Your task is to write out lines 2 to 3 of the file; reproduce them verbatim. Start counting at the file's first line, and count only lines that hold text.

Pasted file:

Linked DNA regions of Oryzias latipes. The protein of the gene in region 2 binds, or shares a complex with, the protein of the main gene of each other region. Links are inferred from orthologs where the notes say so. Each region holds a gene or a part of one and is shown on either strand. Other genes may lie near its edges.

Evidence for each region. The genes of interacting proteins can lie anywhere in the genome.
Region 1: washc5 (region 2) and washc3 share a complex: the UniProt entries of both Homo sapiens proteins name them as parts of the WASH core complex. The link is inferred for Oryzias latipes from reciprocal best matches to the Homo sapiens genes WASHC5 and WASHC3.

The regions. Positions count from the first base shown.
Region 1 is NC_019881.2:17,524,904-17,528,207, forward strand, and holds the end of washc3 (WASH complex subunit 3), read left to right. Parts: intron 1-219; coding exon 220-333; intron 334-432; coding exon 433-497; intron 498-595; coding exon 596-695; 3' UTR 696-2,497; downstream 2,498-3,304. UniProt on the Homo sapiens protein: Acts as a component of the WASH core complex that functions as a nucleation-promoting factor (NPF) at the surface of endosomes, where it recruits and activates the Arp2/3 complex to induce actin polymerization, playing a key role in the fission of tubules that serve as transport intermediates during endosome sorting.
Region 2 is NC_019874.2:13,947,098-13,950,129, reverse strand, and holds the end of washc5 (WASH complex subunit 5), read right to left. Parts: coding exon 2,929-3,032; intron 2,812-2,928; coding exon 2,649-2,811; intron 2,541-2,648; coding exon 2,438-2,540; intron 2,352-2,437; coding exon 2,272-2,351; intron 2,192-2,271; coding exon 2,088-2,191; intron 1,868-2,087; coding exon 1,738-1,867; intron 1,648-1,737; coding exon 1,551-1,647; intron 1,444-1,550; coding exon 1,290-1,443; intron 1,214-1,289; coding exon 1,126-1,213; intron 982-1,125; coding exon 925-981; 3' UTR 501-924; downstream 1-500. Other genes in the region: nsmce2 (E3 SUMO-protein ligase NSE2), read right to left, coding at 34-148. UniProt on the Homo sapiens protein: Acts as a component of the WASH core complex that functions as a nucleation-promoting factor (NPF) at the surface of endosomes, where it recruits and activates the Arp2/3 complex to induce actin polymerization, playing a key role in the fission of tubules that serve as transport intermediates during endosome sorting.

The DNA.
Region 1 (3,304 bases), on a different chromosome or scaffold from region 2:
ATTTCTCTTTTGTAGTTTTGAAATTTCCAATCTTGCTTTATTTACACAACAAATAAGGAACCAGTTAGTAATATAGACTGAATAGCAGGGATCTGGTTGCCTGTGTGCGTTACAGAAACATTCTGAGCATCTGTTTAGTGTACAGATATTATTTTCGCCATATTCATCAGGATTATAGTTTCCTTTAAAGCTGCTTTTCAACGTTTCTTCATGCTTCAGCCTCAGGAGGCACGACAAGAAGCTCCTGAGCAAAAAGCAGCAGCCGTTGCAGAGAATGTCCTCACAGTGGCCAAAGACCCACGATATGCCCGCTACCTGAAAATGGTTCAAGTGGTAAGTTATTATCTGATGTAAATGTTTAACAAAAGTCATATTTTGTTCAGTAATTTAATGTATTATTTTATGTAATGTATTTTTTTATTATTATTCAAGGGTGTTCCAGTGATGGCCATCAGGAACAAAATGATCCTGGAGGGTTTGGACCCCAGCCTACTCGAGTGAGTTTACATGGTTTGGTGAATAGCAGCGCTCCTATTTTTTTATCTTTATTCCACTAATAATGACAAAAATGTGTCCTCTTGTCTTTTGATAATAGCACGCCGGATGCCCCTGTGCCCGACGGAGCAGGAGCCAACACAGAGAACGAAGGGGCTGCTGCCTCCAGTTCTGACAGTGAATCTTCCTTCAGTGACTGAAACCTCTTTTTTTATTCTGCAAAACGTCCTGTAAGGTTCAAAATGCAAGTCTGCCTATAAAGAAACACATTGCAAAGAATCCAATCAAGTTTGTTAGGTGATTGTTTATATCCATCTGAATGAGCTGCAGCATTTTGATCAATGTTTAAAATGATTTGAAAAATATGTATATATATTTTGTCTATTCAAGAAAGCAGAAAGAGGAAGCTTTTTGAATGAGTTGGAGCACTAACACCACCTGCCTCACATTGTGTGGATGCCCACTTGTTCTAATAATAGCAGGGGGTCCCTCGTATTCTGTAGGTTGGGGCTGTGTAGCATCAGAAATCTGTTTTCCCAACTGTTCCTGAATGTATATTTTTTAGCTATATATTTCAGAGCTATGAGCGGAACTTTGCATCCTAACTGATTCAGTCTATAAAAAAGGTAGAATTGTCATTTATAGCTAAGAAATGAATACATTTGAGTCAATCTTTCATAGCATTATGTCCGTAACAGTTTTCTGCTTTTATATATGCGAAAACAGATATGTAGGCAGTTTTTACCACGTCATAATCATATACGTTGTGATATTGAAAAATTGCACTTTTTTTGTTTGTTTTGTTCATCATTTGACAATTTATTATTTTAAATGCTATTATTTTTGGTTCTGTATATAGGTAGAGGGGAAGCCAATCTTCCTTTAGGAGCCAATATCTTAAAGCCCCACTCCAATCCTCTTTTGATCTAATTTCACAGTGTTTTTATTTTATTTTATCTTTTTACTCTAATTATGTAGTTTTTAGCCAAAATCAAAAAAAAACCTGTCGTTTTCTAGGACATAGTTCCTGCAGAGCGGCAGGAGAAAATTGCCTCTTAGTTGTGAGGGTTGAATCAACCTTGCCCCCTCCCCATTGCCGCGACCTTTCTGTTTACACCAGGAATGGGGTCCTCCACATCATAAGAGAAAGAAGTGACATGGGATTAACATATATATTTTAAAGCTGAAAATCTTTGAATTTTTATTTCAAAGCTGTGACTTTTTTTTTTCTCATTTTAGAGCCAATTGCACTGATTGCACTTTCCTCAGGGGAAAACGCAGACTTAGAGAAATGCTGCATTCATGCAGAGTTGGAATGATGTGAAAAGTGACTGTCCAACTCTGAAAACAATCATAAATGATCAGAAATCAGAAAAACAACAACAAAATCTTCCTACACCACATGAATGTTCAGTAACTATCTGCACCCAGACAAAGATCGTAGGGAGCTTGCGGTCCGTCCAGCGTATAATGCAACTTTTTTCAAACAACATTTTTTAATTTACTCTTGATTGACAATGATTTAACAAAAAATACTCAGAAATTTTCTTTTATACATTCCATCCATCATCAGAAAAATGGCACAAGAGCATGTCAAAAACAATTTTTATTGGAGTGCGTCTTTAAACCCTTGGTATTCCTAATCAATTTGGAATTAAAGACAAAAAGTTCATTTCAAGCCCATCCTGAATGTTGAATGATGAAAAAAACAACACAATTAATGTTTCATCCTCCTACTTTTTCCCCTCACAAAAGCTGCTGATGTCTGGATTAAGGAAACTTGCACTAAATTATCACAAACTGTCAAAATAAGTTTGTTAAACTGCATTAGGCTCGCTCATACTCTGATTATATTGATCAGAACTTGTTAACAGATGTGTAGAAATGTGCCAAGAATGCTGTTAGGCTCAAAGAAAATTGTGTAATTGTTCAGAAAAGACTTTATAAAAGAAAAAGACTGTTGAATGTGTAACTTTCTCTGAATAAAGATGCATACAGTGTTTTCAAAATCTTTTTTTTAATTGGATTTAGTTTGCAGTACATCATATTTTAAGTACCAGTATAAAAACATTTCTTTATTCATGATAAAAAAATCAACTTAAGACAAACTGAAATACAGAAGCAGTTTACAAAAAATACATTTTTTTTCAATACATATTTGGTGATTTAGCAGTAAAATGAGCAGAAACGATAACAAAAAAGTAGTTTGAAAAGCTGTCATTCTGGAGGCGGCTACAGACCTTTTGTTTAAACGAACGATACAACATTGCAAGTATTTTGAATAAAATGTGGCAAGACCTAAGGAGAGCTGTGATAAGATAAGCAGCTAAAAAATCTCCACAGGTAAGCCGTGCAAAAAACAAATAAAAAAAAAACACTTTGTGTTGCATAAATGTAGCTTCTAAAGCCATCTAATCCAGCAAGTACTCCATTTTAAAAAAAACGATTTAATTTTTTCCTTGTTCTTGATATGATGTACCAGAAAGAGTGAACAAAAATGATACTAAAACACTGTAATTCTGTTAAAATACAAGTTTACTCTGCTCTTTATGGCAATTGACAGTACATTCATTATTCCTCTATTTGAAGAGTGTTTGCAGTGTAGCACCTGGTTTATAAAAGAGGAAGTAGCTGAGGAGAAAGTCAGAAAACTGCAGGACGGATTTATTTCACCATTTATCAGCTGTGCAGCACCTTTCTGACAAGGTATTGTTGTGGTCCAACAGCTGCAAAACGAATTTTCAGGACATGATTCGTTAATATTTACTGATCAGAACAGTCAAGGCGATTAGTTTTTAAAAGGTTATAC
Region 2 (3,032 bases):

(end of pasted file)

Evidence for each region. The genes of interacting proteins can lie anywhere in the genome.
Region 1: washc5 (region 2) and washc3 share a complex: the UniProt entries of both Homo sapiens proteins name them as parts of the WASH core complex. The link is inferred for Oryzias latipes from reciprocal best matches to the Homo sapiens genes WASHC5 and WASHC3.